We first looked our dogs needs. He is a small dog who is a scaredy-cat about everything, sleeps a lot, is mostly mellow, but cannot wait for his daily walk. So we derived from this that we needed to be sure to access his psychological needs a little more than his physical needs. We need to socialize him in a way that is fun and rewarding for him and not so overwhelming, to satisfy this need we are going to join a meet-up group and socialize him at least once a week. Thirty minutes of physical exercise is enough for our little guy, but you may need more. In addition we also enjoy teaching him new tricks and he enjoys puzzle games, these will be added to schedule as well.
Step #2 Understanding your schedule and who can help
I am a house-wife and my husband can set his schedule most days, we have the luxury of not having to ask for help, but I know this isn’t always the case. For those of you who just can’t fit a thirty or even twenty-minute walk into your schedule maybe you and your family members could split up the walk time. If one of you could walk him in the morning before work or school for 10 minutes and then someone else when you return home for another 10 minutes you are already up to 20 minutes, just be sure these are brisk walks not a slow stroll. Ask one more person to take a late evening or before bed walk if it is safe in your area to be out after dark (we have too many wild animals in our area) and there you have just made your 30 minute walking schedule for the day these might begin to correspond with bathroom breaks too which is just an added bonus if you don’t have a back yard where your pup can go without your supervision. If you cannot do this then maybe it would be a good idea to look into hiring a dog walker once or twice a week who can help carry some the burden of walking the dog. Also remember for some of these activities you can multi-task. If your dog loves to swim then in the summer you can take him to the beach where if possible you can be working on things you need to do, like your personal budget or returning phone calls you just haven’t been able to get to this week.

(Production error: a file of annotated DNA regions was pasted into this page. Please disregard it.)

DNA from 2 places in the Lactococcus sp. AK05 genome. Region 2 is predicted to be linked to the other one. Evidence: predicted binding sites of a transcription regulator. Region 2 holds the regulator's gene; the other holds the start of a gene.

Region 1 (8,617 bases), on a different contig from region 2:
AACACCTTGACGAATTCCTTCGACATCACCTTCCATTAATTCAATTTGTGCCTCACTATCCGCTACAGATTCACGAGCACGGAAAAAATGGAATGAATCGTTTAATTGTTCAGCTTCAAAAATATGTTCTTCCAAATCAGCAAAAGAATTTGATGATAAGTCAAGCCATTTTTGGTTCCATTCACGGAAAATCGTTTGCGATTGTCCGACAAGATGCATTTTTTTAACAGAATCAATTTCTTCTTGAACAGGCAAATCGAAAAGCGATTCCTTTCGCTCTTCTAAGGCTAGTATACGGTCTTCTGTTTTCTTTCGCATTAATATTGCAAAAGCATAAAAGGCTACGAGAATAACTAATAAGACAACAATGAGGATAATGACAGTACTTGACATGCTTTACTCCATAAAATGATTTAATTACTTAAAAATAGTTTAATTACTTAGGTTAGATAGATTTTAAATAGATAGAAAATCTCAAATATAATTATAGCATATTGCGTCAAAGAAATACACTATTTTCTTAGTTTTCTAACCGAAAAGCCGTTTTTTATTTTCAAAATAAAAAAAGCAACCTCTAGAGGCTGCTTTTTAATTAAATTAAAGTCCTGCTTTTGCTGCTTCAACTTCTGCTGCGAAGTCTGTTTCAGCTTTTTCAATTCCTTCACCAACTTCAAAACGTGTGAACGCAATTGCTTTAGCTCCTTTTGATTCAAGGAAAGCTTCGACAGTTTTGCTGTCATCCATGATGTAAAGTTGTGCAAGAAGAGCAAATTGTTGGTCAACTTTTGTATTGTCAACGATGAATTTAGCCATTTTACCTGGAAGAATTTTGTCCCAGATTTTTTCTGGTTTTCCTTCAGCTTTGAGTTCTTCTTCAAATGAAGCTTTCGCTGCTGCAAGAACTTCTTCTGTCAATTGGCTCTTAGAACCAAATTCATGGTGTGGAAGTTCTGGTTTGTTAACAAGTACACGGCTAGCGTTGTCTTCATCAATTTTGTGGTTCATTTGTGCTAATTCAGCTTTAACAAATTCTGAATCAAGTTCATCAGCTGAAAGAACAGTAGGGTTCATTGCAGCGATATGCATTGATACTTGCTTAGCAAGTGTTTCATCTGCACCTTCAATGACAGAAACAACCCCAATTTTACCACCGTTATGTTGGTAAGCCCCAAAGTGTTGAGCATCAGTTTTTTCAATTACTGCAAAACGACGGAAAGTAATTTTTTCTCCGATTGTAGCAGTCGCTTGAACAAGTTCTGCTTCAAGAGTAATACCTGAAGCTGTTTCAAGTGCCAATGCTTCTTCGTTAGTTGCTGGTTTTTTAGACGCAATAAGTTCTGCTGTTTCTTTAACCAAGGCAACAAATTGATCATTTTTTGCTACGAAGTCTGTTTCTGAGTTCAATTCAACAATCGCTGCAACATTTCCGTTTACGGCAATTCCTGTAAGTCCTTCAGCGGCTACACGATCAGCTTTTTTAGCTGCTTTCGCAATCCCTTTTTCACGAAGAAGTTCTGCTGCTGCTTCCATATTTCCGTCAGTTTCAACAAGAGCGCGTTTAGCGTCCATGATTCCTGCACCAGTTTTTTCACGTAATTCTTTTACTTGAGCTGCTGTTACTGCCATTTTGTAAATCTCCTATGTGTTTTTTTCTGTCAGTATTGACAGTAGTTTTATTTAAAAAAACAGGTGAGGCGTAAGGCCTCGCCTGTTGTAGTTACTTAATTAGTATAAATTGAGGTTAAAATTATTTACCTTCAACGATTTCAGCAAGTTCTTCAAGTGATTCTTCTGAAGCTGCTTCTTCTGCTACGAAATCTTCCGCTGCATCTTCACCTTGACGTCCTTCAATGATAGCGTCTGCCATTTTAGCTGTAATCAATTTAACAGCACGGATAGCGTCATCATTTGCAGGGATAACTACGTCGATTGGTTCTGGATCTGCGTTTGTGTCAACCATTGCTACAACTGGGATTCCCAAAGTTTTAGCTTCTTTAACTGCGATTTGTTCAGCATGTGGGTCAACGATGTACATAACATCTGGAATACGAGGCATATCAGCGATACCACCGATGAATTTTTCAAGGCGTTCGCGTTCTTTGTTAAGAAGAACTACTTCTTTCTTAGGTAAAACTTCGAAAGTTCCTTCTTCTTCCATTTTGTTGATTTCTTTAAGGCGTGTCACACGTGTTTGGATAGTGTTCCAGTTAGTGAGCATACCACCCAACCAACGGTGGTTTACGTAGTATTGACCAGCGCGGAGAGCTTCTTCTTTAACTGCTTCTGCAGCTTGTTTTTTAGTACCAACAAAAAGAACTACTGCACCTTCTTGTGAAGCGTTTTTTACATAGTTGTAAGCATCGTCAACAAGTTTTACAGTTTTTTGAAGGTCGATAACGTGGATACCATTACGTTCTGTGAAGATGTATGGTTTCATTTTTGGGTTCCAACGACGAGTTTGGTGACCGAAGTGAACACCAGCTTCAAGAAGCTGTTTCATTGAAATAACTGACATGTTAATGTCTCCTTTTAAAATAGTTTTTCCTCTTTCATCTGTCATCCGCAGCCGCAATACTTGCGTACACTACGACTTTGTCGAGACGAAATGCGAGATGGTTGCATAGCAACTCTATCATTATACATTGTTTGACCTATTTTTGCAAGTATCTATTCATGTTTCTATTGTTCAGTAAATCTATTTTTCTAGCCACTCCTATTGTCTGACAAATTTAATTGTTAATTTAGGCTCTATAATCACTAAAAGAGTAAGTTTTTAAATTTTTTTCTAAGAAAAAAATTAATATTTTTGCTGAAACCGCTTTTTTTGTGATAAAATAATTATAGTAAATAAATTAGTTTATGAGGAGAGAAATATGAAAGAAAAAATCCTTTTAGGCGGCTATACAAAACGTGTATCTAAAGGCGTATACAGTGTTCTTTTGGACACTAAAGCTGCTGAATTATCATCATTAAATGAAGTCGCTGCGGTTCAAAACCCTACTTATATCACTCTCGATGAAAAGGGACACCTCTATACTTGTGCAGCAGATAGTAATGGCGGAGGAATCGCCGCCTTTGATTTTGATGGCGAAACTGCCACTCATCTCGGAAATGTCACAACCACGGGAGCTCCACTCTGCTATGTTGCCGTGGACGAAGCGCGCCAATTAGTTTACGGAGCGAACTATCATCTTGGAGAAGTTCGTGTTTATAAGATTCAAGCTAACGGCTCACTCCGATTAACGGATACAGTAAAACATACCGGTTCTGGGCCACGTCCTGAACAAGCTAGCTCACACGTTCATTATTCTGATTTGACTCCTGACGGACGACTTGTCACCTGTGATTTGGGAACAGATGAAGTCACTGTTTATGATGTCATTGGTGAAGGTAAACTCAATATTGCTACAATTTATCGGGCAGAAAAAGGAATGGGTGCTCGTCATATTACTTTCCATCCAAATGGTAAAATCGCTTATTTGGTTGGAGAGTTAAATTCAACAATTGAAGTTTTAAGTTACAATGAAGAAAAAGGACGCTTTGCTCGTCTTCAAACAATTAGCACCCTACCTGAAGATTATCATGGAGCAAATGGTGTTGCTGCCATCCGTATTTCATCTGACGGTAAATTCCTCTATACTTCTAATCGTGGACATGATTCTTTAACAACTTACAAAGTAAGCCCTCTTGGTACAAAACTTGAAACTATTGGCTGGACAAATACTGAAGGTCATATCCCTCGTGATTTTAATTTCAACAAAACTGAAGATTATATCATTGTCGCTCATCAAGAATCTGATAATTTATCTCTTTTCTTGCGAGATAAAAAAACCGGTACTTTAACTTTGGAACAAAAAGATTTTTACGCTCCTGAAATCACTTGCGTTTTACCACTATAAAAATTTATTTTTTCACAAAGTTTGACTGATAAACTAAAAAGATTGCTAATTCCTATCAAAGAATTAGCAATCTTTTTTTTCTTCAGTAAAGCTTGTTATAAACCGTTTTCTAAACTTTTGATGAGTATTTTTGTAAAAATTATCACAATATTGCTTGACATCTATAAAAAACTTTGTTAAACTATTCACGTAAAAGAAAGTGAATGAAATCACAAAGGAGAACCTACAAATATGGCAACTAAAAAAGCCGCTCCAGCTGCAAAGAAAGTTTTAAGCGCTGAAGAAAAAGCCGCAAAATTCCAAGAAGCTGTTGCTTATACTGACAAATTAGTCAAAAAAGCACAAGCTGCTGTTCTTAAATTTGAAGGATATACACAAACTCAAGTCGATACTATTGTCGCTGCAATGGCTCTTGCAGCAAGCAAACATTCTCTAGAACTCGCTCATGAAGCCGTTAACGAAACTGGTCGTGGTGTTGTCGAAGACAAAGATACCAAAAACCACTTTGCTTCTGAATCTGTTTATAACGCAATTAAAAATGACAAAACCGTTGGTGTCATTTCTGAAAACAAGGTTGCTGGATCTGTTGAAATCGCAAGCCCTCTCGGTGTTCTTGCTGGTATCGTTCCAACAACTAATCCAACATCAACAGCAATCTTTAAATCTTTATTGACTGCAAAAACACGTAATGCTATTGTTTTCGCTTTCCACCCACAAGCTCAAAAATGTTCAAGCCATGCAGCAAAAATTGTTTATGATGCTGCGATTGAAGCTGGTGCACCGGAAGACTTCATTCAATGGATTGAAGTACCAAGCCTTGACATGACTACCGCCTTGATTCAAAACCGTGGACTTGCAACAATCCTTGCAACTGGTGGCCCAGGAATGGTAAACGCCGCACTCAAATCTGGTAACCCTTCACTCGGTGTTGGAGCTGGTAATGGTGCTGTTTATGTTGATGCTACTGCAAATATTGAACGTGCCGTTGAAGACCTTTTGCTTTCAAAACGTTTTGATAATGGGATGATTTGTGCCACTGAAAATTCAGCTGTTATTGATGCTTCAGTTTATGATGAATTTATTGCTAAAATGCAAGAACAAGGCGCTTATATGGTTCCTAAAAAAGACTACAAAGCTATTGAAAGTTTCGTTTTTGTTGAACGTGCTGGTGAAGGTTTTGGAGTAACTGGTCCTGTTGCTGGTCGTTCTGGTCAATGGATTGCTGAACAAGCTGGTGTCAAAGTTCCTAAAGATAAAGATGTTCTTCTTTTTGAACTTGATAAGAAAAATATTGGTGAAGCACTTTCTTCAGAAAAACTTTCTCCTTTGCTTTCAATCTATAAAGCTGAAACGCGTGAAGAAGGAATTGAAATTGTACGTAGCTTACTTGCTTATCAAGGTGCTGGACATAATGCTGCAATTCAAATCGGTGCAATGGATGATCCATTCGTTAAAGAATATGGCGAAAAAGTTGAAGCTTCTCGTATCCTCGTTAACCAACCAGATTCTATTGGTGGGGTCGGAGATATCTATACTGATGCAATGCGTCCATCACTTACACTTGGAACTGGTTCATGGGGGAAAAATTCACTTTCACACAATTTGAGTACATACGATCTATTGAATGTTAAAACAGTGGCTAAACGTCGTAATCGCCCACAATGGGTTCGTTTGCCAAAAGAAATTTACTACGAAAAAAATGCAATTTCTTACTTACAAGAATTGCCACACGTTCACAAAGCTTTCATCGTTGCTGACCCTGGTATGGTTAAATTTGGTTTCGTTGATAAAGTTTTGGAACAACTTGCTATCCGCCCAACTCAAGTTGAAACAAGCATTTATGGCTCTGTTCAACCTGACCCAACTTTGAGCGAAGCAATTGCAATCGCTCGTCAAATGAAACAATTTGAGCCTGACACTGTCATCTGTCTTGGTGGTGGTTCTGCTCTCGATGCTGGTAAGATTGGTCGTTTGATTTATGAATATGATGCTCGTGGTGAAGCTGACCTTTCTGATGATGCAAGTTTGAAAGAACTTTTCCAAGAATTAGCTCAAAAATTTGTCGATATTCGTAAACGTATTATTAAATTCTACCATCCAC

Step #3 Putting it down on paper.
Like I said we are NOT list people and tend to do things haphazardly. Therefore, if we don’t write it down with determination we probably will not stick to it. Here is what a week might look like for The Four Legged King.
Monday- 30 minute walk, 15 minutes of training tricks Tuesday- 10 minute walk, 30 minute play date, Puzzle game reward when we get home Wednesday- 20 minute trick training, 15 minute walk in the morning and another in the evening Thursday- 30 minute walk Friday- 20 minute trick training, 20 minute walk in the afternoon, 10 minute trick training Saturday- 1 hour hike off leash, 10 minutes fetch as a reward later that evening Sunday- 10 minutes frisbee at the dog park, walk to and from the dog park 15 minutes each way, play hide and seek in the evening